Forum for Science, Industry and Business

Sponsored by:     3M 
Search our Site:

 

Every Bite You Take, Every Move You Make, Astrocytes Will Be Watching You

19.05.2015

Research reveals a previously unknown role for non-neuron cells in the brain

Chewing, breathing, and other regular bodily functions that we undertake “without thinking” actually do require the involvement of our brain, but the question of how the brain programs such regular functions intrigues scientists.


Courtesy Jeff Lichtman/Harvard University. Licence : CC BY NC ND 2.0. Source : https://flic.kr/p/5sEdqj

Chewing, breathing, and other regular bodily functions that we undertake “without thinking” actually do require the involvement of our brain, but the question of how the brain programs such regular functions intrigues scientists. Arlette Kolta, a professor at the University of Montreal’s Faculty of Dentistry, has shown that astrocytes play a key role. Astrocytes are star-shaped glial cells in our brain. Glial cells are not neurons – they play a supporting role. Kolta’s finding in fact challenges some of the beliefs scientists have about the way our brain works. Here, brain neurons are illustrated in a “brainbow.” The astrocytes are not shown.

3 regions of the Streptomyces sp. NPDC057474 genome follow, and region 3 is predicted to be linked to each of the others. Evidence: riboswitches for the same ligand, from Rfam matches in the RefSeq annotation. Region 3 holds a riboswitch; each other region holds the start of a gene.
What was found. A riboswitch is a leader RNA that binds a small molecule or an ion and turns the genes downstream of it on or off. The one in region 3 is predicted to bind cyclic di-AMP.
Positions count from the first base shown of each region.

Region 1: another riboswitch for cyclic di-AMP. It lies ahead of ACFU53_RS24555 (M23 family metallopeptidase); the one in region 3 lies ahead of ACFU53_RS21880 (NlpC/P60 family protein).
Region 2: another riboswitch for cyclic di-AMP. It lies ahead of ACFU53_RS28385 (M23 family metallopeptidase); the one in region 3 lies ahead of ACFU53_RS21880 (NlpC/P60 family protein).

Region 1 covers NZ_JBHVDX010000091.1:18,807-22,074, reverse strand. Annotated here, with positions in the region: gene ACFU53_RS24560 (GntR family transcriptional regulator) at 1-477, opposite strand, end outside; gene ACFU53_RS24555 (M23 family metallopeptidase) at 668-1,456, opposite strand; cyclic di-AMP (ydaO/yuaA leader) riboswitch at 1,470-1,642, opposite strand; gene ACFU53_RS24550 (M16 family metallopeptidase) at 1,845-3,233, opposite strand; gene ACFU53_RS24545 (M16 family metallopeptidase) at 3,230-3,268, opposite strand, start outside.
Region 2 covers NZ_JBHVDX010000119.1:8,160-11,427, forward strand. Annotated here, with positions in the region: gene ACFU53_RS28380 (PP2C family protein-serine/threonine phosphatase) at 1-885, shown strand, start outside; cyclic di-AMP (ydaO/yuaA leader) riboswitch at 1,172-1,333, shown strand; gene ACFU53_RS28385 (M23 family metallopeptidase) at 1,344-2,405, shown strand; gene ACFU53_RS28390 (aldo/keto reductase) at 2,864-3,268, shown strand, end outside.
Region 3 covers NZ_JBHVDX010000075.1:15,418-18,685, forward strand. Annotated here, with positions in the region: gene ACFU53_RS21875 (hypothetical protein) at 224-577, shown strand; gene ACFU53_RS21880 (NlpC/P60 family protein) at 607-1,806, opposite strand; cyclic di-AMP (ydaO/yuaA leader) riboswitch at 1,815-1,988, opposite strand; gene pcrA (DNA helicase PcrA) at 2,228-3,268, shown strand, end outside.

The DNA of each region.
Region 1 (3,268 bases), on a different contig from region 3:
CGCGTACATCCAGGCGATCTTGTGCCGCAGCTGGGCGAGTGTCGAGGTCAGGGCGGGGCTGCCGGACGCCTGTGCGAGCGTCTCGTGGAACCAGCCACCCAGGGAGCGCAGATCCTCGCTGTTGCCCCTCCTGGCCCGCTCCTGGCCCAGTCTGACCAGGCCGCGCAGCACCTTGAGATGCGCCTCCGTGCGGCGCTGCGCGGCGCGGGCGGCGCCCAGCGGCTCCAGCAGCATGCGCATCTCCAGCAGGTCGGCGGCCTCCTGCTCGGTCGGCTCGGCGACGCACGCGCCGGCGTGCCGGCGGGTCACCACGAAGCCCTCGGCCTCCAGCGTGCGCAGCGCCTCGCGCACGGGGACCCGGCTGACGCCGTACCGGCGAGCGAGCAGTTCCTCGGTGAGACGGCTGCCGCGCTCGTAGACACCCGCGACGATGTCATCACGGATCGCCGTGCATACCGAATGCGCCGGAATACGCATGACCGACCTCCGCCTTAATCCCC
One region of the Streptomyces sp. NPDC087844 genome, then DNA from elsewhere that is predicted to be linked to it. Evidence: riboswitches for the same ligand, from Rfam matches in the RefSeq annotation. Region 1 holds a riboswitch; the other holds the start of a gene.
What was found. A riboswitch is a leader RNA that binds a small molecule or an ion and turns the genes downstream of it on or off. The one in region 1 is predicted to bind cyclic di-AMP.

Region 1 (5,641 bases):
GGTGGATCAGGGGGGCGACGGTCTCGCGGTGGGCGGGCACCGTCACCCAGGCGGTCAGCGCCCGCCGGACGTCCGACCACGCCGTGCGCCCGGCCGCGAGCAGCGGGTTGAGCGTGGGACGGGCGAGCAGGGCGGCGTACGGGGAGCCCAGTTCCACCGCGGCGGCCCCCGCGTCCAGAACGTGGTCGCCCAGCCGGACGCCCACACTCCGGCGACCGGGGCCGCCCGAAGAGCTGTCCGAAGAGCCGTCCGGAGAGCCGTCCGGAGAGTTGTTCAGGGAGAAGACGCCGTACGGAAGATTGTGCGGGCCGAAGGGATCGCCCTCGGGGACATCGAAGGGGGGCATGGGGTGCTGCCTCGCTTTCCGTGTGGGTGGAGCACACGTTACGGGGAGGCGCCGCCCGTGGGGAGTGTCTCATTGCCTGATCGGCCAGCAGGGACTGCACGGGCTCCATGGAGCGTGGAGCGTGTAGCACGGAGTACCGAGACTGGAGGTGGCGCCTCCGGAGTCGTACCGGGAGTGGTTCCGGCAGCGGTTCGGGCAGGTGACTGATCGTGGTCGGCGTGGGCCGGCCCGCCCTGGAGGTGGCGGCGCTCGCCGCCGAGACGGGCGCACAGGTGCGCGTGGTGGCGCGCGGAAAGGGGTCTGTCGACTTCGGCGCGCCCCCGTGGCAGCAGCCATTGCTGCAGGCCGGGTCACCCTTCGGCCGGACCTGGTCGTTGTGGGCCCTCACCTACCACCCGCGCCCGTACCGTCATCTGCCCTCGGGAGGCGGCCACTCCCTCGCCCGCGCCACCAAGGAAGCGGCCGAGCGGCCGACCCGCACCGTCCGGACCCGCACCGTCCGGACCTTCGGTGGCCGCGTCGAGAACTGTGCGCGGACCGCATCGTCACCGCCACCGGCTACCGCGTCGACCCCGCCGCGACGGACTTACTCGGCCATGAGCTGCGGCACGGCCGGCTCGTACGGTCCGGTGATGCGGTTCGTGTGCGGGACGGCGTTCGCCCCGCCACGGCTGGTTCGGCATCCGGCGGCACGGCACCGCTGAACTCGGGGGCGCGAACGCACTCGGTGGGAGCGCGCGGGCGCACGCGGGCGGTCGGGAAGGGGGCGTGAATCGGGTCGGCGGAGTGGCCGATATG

A team lead by Arlette Kolta, a professor at the University of Montreal’s Faculty of Dentistry, has shown that astrocytes play a key role. Astrocytes are star-shaped glial cells in our brain. Glial cells are not neurons – they play a supporting role. The team’s finding in fact challenges some of the beliefs scientists have about the way our brain works.

The brain contains billions of cells and every brain function depends on the ability of neurons to communicate with each other. Neurons use an electrical language to communicate and the pattern of their electrical activity encodes the essence of the message that they convey to the next neuron.

“In the neuron-centric vision that dominates at the moment, changes in the pattern of neuronal electrical activity depend solely on the intrinsic properties of neurons and on the information they transmit to one another. Our results demonstrate that glial cells play a crucial role controlling the pattern of neuronal electrical activity and thereby neuronal functions,” Kolta said.

By using different methods to measure the electrical activity of neurons in the trigeminal system which enables sensation in the face and facial motor functions, the researchers were able to look at how the brain processes chewing.